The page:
A cut above the rest

The Faculty rewarded participants for a job well done, which was another way of saying, ‘help us to help you”. Those who received awards included Meliki Henry Bilonga who received the best prize for oral presentation, Samje Moses who bagged the second prize and, Nyongbela Kennedy who picked up the third prize. Recognition for poster exhibition went to Dr. Chongwa, Dr. Ayongwa and Dr Fidelis Cho-Ngwa. Those recognized for oral presentations included Dr. Nkweteyin, Dr. Afungchwi, Dr. Nkwatoh and Dr. Chuyong. Participants from other faculties such as Dr. Yenshu (Social and Management Sciences), Dr. Ndeso Atanga (Health Sciences) and Dr. Neba (Arts) were also recognized and commended for being there and taking an active part.

Weights and measures

The Dean of the Faculty of Science, Prof.Theresa Nkuo-Akenji handed envelopes for Heads of Departments to use in holding seminars with the members of their departments. However, she warned that Heads of Department must make sure they hold the seminars because as she pointed out, the last times such support was given, some departments did not use the money for the intended purpose. The Heads of Department who received envelopes were as follows:

Physics – Dr. Daniel Nkemzi
Chemistry – Prof. Efange
Geology and Environmental Studies – Dr. Cheo Emmanuel Suh
Bio-Chemistry and Microbiology – Dr. Fidelis Cho-Ngwa
Plant and Animal Sciences – Dr. Kaleb Nebane
Computer Science – Dr. William Suh
Mathematics – Dr. Boniface Nkemzi

The parting of company

This was also the opportunity to bid farewell to some senior members of the department going on retirement. They were Dr. Fanso-Free (Chemistry), Dr. Kwalar (Mathematics) and His Royal Highness Dr. Akan who is the Fon of Kai Village in Momo Division. They were all present apart from Dr Kwalar who was unavoidably absent but was ably represented by his wife. Even so, Prof Mbuntum who is capable of keeping an audience listening for hours on end leaped at the opportunity to say a word (that turned out to be a very long one) about Dr. Kwalar whose relationship with him goes a long way back. It was therefore thanks to Prof, Mbuntum that we learned of Dr. Kwalar as a highly talented mathematician and a rigorous mathematics teacher. In his usual witty style, Prof Mbuntum recounted how when Dr Kwalar returned to Cameroon after his studies abroad, he was first of all recruited as a lecturer, after which he was again recruited as an Assistant lecturer, because as he put it, “impossible n`est pas camerounais.” When Prof Mbuntum sat, everyone wished he had continued for much longer.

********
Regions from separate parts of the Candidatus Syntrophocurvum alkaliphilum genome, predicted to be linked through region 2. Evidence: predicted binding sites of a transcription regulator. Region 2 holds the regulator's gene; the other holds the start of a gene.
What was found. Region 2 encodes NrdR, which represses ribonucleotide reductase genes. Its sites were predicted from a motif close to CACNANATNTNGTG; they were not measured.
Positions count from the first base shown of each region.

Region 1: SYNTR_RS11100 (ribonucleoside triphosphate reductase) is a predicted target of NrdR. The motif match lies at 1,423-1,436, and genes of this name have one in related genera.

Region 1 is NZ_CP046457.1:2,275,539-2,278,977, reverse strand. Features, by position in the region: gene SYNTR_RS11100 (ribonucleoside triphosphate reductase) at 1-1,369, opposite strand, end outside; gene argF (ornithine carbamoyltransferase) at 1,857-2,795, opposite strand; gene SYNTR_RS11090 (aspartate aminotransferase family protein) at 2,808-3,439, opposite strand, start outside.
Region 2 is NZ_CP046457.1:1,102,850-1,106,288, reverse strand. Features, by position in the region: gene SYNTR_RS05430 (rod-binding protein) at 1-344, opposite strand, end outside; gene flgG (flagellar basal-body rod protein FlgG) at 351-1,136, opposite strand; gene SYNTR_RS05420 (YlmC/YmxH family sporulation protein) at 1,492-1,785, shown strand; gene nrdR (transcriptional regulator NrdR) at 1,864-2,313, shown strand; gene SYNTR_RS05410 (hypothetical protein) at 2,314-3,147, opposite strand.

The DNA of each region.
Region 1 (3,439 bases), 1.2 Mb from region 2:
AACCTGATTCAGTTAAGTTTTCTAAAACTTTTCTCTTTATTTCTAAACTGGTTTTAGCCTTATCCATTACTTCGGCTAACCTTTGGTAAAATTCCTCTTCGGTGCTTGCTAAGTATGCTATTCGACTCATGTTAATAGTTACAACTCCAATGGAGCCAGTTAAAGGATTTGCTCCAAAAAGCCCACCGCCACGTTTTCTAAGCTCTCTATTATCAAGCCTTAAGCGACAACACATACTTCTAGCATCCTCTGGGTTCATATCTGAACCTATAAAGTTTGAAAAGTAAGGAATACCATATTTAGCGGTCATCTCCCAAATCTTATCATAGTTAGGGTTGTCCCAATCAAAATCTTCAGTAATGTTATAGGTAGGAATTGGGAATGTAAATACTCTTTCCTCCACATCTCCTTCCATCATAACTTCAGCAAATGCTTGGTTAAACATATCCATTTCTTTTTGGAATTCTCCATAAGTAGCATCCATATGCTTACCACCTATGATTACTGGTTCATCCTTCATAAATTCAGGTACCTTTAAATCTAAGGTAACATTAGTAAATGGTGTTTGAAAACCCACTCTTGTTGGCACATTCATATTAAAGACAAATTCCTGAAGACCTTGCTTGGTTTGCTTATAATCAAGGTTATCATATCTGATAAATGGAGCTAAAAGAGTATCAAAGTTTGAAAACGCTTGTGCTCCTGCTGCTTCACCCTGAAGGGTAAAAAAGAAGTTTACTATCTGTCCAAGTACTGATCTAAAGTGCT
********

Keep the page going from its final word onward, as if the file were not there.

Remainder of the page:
Item 11 and the drawing of the curtains

Frankly, this part of the show was rich and inexhaustible, in terms of drinks and food. And as might be expected, hosts and guests readily availed themselves of the opportunity. After Item 11 was over, the decks were cleared for dancing. The floor was formally opened by the dignitaries present, after which three things followed: dance, dance and dance. At the end of the day, everyone went home exhausted, but also accomplished. After all, the scientific equation had been balanced.

The poetry of science

On reading this sub heading, you the scientist may wonder if there is any such thing as “the poetry of science”. Well, there is. Poetry is not a domain that belongs to only the arts or students of literature. All of us use poetry daily, perhaps without realizing it. And if we come to think of it, a scientist writing poetry does so from a very rich and fertile background for poetry. Scientists have been known to write novels, plays and poetry. Below are links to some scientific poems I have written.

1. A Geologist`s prayer <>
2. My mathematical set <>
3. The biology of regeneration
4. Accelerated ions <>
5. Ignited reaction <>

Apart from science

Below are some other related events I have covered which you can access on this blog:
1. New book on labour law, By Dr. Yanou of the Department of Law
2. HIV AIDS conference at University of Buea
3. French anthropologist honours University of Buea

I welcome comments on either the poems or the present account of the Faculty of Science symposium.

Tikum Mbah Azonga

Assistant Lecturer
Department of Journalism and Mass Communication
University of Buea
P.O. Box 63 Buea
Republic of Cameroon

TEL (237) 7949 1064

Copyright 2010